By John Keeble
I remember sitting in the ruins of Olympia, Greece, half a century ago and feeling part of it – as if the ancient Greek ghosts were still there, walking through their daily lives unaware of the wider world, let alone their sporting immortality. I experienced something similar wandering among the stones of Stonehenge in the 1960s, and Angkor Wat and Angkor Thom in the 1980s.
Today, it is a very different experience with carefully protective walkways, viewing platforms and uniformed attendants to discipline the adventurous.
Recently I returned to the ruins of Olympia, beautifully restored and now with the millions of tourist footfalls landing on a well-kept network of paths. The ghosts had fled and their homes were objects to inform the modern intellect.
Ruins, generally, are now defined in careful narratives derived from work that earned PhDs and sometimes fame. They are important objects in modern cultures of learning and capitalism. Phone-snapping tourists, dressed in their national play clothes, exclaim “Wow” and “Oh my god” and similar in every rich tongue. They read the narratives, stare at the objects, and find what energises their intellects – a headless statue here, a mound of restoration jigsaw-piece stones there.
They are looking at the dry bones that have been exposed, put back together and contextualised as objects, not natural remains once full of living, loving, suffering people – rock husks, monuments to laudable academic forays into the past, touristic distractions giving brief feelings of learning something, and a source of jobs and economic gain.
For many, the joy of “being there” has vanished and, in its place, there is the object and the narrative for the mind.
One wonders about the relevance of the tourist pilgrimages into the past, beyond entertainment, and whether the social archaeology of the present and the past 50 years might be better value for humankind and the world. True, saying this is sacrilege: we tourists must honour the centuries of explorer heroes who have dug into the distant past, scavenged meanings, reinvented civilisations with authorised narratives, robbed graves and stolen artefacts with the blessing of the powerful and the moral indifference of the masses.
Today, our overcrowded tourist-tracks world is beginning to creak and groan again with the swelling armies of travellers recovering from the Covid tourism blip. In a year or three, after plague and war, they will again range from those experienced and eager to leave no more than a footprint in the earth, to the Chinese newbies who can overwhelm areas and attractions like the British tourism novices overran the Spanish costas in the late 1950s and 1960s.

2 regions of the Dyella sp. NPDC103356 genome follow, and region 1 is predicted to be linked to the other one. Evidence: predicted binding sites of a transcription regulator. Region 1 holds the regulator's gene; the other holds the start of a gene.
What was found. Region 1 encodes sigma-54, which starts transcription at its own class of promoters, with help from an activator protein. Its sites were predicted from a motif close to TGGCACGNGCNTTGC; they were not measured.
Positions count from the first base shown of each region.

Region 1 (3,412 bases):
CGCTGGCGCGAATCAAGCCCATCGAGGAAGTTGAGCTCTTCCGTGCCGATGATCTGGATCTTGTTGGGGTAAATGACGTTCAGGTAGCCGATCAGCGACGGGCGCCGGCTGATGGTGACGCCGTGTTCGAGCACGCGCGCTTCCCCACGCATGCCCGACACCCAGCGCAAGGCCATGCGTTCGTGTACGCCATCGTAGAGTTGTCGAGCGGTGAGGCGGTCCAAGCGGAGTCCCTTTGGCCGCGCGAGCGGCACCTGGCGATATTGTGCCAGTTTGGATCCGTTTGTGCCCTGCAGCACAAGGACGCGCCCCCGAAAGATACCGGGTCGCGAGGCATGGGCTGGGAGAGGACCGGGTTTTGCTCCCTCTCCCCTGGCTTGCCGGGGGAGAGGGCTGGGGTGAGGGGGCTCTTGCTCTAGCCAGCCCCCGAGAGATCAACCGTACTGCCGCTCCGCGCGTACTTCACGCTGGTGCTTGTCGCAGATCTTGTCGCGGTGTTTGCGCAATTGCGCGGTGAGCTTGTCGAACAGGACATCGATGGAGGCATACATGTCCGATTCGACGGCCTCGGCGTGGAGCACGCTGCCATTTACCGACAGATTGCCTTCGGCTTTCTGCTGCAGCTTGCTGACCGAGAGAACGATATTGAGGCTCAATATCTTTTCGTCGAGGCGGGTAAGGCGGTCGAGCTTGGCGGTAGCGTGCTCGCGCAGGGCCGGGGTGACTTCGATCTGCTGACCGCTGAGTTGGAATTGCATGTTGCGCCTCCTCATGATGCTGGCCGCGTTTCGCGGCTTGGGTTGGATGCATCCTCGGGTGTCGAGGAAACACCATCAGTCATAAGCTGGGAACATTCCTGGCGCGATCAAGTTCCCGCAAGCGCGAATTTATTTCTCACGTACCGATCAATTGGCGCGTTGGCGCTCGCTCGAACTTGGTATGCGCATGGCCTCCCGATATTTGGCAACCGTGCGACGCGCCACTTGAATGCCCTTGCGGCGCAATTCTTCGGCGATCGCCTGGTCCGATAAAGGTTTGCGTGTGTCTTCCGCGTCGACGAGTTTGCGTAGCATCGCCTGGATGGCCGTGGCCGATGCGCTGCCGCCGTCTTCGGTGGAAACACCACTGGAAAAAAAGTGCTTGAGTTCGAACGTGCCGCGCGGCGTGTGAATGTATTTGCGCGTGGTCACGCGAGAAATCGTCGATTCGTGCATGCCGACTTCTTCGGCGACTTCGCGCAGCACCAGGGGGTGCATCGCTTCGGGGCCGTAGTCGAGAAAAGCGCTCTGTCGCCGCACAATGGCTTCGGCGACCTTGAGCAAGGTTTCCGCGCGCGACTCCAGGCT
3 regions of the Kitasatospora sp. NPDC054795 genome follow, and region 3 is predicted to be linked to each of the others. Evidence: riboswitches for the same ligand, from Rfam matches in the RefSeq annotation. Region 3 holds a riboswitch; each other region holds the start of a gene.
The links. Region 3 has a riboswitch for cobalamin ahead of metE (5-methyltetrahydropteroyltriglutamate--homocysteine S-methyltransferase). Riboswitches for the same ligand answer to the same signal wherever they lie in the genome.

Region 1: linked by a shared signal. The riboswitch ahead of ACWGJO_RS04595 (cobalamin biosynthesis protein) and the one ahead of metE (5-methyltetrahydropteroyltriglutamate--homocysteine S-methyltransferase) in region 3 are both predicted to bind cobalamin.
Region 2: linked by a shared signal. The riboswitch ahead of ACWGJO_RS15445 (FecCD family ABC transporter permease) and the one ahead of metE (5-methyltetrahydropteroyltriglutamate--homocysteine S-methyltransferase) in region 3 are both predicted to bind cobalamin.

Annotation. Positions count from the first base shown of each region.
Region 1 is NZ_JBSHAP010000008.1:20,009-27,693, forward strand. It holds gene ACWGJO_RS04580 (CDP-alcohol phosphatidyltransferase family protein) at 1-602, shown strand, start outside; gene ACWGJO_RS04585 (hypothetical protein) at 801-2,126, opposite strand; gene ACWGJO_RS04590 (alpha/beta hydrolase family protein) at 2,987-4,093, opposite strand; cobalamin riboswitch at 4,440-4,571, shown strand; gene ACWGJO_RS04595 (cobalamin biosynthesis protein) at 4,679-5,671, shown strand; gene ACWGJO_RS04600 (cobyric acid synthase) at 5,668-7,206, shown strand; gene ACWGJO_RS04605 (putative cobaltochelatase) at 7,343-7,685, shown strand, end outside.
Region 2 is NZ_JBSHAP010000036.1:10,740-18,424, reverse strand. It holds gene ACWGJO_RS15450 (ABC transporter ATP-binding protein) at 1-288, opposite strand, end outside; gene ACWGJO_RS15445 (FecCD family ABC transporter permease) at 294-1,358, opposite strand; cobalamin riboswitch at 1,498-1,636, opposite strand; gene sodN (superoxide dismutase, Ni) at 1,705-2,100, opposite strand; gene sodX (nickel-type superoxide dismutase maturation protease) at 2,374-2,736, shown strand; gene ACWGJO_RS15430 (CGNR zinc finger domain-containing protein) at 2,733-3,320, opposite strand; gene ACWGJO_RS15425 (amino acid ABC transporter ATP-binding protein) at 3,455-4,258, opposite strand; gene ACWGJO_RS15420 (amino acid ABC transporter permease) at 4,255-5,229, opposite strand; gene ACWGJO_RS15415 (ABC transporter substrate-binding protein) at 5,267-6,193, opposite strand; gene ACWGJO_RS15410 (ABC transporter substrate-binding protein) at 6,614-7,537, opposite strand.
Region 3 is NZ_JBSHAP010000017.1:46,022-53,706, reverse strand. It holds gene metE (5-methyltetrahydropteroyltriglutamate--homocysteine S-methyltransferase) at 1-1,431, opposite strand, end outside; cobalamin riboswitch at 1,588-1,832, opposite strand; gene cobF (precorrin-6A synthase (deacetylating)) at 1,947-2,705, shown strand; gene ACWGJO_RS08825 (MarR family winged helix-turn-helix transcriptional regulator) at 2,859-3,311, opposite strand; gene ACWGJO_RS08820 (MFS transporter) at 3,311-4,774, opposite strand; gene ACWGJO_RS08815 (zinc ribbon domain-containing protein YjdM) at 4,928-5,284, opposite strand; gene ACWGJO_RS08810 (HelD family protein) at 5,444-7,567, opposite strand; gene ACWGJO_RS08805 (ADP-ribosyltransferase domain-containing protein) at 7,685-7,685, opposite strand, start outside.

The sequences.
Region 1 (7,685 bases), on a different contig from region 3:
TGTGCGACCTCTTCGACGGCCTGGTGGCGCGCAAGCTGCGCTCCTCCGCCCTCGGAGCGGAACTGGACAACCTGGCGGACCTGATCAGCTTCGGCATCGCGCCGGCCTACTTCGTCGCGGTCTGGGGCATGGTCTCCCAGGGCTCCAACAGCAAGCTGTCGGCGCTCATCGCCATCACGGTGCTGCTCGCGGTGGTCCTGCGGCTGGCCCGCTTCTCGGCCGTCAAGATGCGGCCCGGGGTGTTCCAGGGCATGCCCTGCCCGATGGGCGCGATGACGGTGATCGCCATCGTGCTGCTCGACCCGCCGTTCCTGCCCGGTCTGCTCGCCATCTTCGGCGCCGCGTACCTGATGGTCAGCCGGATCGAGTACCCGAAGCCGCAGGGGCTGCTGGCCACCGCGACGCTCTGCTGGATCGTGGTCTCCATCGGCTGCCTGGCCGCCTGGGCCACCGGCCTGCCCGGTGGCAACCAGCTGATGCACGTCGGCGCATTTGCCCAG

Even a well-meant and respectful footfall, multiplied by a billion, maybe a trillion, is damaging enough to justify protection of the great sites as national, economic and academic beacons. The problem for some visitors is that it becomes an emotionally dead experience, reduced to tourism voyeurism instead of participation — quite unlike the connection of ‘being there’ experienced, say, climbing unfettered into Angkor Wat alone except for chance encounters with the occasional monk visiting or offering blessings.
I recently felt that complete lack of connection at Akrotiri on the Greek island of Santorini. The ruins there are hailed as one of the greatest insights into the Minoan world. It was full of dead facts and impressively uncovered ruins from an earthquake in the 17th century BC. A vast covering defined the experience of the site, and visitors, obliged to pay homage because not doing so would mean they had missed the big number in the island’s tourism show, trailed round, read the narrative, made suitable noises and watched a screen giving more explanations.
Not all sites are completely overwhelmed by objectification. The great temple at Abu Simbel, Egypt, is an example – though the honeypot nature of the site has led to pressing development including an airport, crowds, and limiting walkways that set the context of the tourist experience. I gasped when I saw this temple in the 1980s, with few other travellers, after a long pre-dawn desert bus ride from Aswan on the Nile. The objectification was so skilful that there was little sense of the temple having been moved from its original site and rebuilt in a protective shell hidden from the tourist faithful.
Of course, early visitors to newly-discovered sites, wearing their Indiana Jones hats if only in attitude, often begin the process of ancient-ruin change from natural, living ruins to protective objectification … and, just like me now, later lament the change while looking for newly-available sites to do it all again.
Is there an emotional, empathetic route into the past through living ruins that need to be protected from tourist invasions? Or must we either turn them into dead objects or let the footfalls gradually pulverise them?
One route to an emotional connection with the past might be in the technology of the near future. Though, with the caveat that the experience will be mediated in geek heaven.
Augmented reality, enhanced with walk-through parts for digital ghosts created from what we imagine we know of the times, could do the trick for some sites. It would be a step even further from the real but, despite that, it could be an education with a flicker of emotional connection, a flutter of an empathetic heart.
If that happens – how can it not as nations compete for tourist cash? – it will crown an interesting series of developments starting with the natural (real) ruin, then the real ruin objectified, then the object socially reimagined within our cultural perceptions, then produced as Augmented Reality, and finally the whole experience consumed as a digital fairy tale masquerading as truth. I just hope they have real-reality vegan choc ices.
John Keeble is a former staff member of the British newspaper The Guardian. He lives in Cuenca.